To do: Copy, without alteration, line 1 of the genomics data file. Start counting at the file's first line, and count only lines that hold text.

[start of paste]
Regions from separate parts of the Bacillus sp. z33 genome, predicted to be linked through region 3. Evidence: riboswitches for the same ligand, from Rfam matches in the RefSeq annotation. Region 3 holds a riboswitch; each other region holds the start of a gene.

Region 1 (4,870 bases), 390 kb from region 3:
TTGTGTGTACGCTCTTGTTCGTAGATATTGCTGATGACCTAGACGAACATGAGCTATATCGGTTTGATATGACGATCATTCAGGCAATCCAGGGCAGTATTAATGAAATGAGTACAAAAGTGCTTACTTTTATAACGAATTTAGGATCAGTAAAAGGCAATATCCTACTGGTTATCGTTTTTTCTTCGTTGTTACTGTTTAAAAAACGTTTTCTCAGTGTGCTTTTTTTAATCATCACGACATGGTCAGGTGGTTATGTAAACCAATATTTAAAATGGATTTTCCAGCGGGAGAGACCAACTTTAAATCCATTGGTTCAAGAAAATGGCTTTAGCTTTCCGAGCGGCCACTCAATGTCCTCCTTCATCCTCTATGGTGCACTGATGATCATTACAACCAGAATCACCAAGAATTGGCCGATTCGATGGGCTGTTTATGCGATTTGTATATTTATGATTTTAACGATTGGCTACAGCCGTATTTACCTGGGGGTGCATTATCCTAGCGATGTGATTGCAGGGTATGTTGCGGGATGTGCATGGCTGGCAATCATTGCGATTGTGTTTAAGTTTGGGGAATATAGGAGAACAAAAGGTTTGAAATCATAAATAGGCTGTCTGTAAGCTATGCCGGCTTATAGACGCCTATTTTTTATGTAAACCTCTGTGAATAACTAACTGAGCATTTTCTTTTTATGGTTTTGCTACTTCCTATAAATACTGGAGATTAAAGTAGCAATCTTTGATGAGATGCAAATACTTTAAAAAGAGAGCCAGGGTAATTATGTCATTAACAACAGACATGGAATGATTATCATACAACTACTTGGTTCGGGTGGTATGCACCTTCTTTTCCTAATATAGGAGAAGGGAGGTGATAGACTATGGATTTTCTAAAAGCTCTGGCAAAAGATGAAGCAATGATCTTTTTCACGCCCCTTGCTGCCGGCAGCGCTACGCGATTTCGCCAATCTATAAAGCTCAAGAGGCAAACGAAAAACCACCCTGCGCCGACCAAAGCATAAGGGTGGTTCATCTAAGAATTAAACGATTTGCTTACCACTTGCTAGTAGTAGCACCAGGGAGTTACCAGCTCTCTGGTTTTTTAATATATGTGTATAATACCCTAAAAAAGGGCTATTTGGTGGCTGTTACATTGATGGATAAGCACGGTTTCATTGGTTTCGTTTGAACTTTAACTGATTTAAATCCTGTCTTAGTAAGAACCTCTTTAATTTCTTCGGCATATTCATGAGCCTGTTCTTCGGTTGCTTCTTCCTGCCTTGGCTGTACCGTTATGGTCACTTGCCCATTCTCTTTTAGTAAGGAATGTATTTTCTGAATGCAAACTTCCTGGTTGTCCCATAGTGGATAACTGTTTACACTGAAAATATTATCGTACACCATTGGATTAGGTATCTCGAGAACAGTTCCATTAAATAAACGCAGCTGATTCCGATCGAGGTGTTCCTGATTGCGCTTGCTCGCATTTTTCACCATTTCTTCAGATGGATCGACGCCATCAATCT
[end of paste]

Regions from separate parts of the Bacillus sp. z33 genome, predicted to be linked through region 3. Evidence: riboswitches for the same ligand, from Rfam matches in the RefSeq annotation. Region 3 holds a riboswitch; each other region holds the start of a gene.